Share this on Facebook
download .zip with all pictures
Ditto. I love the moss as well as the closeness of the trees.
I’m actually interested in straw-bale houses, and so I grabbed a copy of OP’s image for inspiration. My brother also wants a straw-bale home, and he indicated that he’d love a circular home the other day.
—-here begins the wall of text—–
Since our uncle is a farmer, we have access to plenty of straw bales, and I’ve done plastering, even a small straw-bale garden wall, so the shell is well within my technical abilities.
A few of our cousins are electricians(including the son of the farmer), and another is a plumber, so we have easy access to expertise in services, though we’d look at solar too.
So other than that, I’d need a good roofer and someone to do the initial slab foundation. Probably a frost protected slab-on-grade.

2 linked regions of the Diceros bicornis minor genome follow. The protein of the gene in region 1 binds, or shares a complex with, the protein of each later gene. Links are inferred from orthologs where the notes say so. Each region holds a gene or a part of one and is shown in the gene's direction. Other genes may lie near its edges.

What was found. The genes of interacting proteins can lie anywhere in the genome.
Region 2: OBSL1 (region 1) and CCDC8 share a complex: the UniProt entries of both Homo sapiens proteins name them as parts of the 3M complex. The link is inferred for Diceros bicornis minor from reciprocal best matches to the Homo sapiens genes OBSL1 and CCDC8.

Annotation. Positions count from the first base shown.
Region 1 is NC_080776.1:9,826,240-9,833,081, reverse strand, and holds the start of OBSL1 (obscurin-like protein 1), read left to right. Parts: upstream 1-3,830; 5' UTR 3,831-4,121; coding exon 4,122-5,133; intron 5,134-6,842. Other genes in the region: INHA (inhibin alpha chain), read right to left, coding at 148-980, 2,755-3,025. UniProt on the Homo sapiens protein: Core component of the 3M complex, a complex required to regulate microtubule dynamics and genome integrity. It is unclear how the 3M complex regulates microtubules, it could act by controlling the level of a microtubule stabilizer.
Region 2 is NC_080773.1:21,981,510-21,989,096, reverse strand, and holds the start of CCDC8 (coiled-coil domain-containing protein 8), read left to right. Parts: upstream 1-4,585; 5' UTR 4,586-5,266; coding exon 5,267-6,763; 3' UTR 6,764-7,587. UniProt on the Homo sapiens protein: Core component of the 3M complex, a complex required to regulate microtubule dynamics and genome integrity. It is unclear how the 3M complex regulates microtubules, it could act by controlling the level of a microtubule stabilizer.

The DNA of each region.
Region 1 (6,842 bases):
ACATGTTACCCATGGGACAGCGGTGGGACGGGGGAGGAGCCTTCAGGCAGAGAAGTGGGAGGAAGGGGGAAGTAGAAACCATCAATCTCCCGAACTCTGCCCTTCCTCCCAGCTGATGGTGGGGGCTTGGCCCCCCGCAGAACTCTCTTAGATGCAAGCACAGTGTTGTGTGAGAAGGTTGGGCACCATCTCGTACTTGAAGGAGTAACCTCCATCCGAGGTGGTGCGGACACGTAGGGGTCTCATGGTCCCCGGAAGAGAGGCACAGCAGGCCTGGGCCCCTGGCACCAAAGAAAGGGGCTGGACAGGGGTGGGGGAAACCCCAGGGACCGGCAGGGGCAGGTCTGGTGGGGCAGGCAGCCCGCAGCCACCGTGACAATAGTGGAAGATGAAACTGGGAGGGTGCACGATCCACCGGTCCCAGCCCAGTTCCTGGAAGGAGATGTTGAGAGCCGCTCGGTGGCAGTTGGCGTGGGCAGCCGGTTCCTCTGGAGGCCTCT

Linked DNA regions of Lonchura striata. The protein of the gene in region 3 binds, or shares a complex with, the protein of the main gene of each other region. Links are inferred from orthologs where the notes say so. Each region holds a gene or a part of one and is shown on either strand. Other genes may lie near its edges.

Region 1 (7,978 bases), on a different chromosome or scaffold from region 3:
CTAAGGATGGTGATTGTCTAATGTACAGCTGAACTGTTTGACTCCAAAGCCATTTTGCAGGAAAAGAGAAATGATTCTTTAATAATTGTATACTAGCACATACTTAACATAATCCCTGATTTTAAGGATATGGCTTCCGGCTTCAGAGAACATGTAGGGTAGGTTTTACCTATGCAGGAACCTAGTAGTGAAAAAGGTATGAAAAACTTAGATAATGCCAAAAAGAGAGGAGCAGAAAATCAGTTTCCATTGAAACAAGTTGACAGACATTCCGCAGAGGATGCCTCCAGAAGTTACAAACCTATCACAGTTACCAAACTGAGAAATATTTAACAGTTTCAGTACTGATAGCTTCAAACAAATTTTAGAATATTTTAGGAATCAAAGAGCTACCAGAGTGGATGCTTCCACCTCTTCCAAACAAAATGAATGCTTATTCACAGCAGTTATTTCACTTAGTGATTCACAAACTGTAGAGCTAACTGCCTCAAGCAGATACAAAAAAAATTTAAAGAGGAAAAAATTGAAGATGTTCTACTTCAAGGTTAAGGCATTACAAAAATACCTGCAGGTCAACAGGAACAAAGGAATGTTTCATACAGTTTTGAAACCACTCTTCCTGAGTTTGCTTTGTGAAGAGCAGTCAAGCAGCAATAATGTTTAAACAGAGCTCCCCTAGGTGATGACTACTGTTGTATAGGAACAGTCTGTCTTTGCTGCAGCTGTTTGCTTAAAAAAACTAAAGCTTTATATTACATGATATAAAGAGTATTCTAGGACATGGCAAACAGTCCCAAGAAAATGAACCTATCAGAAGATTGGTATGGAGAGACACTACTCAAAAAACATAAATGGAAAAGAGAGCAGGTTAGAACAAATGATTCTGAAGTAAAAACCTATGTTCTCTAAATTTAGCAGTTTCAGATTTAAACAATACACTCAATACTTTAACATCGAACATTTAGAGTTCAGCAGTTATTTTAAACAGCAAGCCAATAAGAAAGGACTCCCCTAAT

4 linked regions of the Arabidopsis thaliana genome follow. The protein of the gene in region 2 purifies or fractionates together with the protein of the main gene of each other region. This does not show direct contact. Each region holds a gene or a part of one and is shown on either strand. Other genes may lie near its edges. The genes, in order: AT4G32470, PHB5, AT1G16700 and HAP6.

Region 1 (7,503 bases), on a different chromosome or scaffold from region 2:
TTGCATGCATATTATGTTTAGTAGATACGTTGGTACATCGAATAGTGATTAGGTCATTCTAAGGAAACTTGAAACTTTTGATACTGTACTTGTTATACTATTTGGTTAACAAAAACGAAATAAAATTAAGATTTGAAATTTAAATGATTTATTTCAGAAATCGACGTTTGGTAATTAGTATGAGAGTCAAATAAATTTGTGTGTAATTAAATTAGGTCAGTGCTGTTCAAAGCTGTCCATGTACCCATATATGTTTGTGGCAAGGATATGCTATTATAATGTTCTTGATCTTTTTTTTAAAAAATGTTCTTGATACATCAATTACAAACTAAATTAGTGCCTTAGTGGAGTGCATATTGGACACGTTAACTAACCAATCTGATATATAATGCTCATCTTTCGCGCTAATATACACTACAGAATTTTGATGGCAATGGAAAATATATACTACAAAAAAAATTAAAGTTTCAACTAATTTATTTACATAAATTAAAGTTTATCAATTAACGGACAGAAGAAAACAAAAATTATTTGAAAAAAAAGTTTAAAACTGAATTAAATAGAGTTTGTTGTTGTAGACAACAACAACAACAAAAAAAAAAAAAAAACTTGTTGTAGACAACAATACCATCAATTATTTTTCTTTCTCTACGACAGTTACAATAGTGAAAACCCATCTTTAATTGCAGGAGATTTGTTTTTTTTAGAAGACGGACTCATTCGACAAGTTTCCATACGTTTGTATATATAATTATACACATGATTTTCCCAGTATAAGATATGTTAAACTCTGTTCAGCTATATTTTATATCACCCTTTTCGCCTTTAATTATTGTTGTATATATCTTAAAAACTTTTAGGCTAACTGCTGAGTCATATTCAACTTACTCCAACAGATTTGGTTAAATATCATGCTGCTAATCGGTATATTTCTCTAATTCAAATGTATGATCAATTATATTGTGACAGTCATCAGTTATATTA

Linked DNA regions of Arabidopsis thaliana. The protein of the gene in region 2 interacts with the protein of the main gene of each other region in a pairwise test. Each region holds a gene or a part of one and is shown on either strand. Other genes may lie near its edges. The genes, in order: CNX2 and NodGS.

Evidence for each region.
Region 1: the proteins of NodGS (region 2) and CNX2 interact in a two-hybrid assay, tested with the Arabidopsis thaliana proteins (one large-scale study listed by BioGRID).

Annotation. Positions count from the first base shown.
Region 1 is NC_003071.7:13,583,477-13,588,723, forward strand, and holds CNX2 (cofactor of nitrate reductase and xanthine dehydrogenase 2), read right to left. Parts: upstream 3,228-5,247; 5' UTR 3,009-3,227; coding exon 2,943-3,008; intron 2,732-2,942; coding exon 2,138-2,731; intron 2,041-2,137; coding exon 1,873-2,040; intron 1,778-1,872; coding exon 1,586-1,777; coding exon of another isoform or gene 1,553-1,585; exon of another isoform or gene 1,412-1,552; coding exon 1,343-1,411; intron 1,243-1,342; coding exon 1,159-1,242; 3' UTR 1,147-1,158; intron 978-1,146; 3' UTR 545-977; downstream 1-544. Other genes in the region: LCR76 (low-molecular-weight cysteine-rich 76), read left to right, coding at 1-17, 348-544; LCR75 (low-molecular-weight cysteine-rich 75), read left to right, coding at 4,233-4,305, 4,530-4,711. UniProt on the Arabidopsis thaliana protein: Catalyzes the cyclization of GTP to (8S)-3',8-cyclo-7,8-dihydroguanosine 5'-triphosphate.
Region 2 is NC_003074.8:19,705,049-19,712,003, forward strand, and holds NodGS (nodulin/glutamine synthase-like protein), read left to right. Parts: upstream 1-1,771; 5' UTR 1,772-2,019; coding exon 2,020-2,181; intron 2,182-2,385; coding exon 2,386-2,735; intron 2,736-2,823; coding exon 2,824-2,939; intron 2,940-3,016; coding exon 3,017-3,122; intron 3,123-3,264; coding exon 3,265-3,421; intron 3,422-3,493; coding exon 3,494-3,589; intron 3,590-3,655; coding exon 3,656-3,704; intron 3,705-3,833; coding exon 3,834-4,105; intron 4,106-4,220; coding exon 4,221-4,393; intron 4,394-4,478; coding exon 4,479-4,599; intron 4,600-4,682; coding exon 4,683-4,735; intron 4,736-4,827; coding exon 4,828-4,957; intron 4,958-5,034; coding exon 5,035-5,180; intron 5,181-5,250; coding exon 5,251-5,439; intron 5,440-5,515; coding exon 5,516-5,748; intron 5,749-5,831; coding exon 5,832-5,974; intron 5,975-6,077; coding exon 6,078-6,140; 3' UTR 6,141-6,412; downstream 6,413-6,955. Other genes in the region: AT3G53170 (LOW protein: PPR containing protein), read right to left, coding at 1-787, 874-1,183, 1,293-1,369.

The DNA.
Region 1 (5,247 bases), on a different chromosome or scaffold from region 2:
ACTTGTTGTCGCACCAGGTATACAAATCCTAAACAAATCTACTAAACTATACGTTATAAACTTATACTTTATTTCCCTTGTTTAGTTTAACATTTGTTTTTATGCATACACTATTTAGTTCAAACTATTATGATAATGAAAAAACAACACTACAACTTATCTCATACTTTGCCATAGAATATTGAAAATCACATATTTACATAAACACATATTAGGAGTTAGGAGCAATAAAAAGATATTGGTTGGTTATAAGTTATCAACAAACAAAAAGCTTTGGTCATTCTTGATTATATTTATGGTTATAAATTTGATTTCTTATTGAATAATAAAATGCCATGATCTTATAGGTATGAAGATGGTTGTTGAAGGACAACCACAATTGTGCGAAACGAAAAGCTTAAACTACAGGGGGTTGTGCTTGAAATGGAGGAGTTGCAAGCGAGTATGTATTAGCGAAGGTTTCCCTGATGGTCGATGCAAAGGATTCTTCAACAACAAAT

I’d go with a post and beam structure using bales as infill. That fits my limited abilities as a carpenter, and I’d have my work checked by a proper carpenter.
I’d go with a heated floor rather than forced air/HVAC, so that eliminates another specialist; the plumber can do that work. I could lay out the tubes before the foundation is poured. I think I’d run my electrical through conduit in the slab, with risers to where the sockets will go.
Like I said, I love the mossiness and the overall green, so I’d favour a living roof, but I don’t know if my brother would go for that.
I also like the curved door jam. A curved lintel would make it look even better. Same goes for the windows. Perhaps I’d use purple heart wood for the doors and shutters. His girlfriend would like that.
Anyway, sorry for going off on a tangent about my obsession. Here is a photo of a strawbale home with some curves, though it is not round. It also has a living roof. I like the two tone walls, which is done by pigmenting lime plaster. http://www.motherearthnews.com/~/media/Images/MEN/Editorial/Articles/Magazine%20Articles/2012/08-01/Mortgage-Free%20Living%20in%20a%20Hand-Built%20Tiny%20Home/Tiny_Homes-6.jpg